15 August 2003
The Northern Cape department of agriculture, land reform, environment and conservation has selected eight candidates from disadvantaged backgrounds to be trained as bird guides.
The eight will undergo an intensive three-week course at BirdLife South Africa’s facilities in Wakkerstroom in Mpumalanga next month. The National Lottery Distribution Trust Fund is funding the venture, which is a joint initiative between the department and BirdLife South Africa.
The aspirant guides, who come from Galeshewe, Plafontein and Schmidt Drift in the Northern Cape, will be based in Kimberley after completing their training. With Kimberly rated as a bird watching hotspot by tourists, the guides will provide an important service to a growing industry.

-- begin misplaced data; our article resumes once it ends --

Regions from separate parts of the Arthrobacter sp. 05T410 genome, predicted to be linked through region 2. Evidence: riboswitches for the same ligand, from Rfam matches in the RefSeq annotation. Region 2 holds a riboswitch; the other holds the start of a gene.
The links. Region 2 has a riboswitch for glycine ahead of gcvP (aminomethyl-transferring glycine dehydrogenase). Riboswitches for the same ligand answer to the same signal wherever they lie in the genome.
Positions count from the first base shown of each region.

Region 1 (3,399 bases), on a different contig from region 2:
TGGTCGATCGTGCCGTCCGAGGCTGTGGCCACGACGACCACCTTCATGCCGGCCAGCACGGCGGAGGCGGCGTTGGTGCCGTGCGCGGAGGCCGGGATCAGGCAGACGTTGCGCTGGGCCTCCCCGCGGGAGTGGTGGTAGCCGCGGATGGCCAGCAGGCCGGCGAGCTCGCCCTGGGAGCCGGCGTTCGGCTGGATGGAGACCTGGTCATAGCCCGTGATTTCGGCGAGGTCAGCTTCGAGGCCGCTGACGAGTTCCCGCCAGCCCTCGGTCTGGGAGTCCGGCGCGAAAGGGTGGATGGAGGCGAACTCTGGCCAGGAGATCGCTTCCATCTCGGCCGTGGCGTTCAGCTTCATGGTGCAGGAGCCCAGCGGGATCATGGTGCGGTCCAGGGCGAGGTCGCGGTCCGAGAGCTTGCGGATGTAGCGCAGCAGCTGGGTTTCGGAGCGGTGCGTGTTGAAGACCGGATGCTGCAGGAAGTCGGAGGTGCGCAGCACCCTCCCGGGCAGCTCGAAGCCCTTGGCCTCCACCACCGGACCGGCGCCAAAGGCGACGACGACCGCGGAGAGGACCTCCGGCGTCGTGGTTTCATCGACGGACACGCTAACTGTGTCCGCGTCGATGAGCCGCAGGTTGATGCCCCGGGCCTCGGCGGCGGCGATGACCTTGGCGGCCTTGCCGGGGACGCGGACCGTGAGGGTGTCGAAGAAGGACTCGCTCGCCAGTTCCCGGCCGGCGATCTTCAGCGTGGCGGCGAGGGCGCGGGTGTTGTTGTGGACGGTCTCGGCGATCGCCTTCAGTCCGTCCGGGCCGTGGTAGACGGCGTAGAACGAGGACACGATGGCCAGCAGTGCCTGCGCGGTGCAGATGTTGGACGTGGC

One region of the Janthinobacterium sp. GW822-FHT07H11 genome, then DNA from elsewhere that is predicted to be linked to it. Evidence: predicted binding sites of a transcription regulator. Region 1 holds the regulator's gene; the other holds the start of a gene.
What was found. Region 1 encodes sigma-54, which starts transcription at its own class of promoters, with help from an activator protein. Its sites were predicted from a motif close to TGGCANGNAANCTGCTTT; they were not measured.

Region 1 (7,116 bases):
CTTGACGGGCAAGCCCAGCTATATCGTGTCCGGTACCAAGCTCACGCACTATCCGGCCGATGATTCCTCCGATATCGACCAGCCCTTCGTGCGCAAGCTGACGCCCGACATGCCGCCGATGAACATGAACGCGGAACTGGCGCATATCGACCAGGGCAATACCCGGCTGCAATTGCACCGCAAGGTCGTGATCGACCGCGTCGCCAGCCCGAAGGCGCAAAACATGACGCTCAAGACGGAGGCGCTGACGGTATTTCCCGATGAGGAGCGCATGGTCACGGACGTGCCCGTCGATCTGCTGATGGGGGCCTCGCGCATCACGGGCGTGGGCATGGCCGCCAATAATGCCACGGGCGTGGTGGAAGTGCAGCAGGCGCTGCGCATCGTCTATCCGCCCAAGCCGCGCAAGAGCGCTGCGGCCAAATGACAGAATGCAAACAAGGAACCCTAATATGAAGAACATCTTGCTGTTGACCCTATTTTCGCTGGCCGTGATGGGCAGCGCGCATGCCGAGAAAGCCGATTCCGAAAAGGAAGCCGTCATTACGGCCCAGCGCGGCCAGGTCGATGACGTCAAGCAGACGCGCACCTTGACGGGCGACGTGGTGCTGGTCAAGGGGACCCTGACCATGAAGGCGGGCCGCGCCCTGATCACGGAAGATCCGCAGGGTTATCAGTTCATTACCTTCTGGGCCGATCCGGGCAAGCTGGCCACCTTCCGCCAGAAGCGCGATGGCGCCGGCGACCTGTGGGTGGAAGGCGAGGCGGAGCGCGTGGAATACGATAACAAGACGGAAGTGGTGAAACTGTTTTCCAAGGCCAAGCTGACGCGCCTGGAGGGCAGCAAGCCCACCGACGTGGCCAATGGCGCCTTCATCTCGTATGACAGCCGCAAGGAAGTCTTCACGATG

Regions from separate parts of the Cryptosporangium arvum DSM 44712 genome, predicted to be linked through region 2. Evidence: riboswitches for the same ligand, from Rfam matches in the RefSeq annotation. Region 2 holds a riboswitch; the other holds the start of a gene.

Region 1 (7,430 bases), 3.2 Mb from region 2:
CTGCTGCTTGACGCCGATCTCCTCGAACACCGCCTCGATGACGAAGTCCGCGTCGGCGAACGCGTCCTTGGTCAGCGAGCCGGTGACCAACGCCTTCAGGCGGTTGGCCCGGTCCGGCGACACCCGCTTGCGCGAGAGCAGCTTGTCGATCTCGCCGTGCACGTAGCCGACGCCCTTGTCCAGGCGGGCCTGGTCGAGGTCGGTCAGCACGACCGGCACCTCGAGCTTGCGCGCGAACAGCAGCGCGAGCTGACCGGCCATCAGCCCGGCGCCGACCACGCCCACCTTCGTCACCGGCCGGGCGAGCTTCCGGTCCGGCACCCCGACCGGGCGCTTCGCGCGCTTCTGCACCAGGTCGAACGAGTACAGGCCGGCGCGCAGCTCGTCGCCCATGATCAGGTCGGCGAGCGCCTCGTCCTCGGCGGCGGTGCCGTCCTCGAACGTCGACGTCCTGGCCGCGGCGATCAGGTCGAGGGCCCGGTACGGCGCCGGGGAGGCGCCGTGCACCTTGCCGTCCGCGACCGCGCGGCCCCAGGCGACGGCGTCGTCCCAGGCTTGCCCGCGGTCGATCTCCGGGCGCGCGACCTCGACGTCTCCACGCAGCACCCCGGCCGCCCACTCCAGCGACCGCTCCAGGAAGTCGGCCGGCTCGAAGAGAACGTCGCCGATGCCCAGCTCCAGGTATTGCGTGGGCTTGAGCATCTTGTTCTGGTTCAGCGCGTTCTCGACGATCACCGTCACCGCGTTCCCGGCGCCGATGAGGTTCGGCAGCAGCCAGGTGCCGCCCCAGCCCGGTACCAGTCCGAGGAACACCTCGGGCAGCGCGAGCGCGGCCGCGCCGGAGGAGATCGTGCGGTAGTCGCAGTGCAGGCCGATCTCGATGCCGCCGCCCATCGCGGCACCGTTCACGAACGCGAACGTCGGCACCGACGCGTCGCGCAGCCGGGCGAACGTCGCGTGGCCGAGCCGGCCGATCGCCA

The guides will be stationed at some of the popular bird watching spots in Kimberley, including Road Lodge, the San community’s Wildebeest Kuil Rock Art Centre, and Kamfers Dam, which is home to more than 38 000 flamingos as well as numerous other bird species.
Departmental spokesperson Thabo Mothibi called the flamingos the “jam” of Kimberley. “Local people here often refer to [the flamingos] as the pink stuff in the dam. If only they knew it is an important part of eco-tourism in South Africa”, Mothibi said.
Kimberley boasts a great number of bird species that are restricted to southern Africa’s arid areas. The recently described Kimberley pipits and the long-tailed pipits are much sought after by professional and amateur ornithologists. In addition, about 300 pairs of white-backed vultures breed on the city’s doorstep.
Diamond mining giant De Beers and other landowners have agreed to allow the guides to bring tourists to their properties for bird viewing.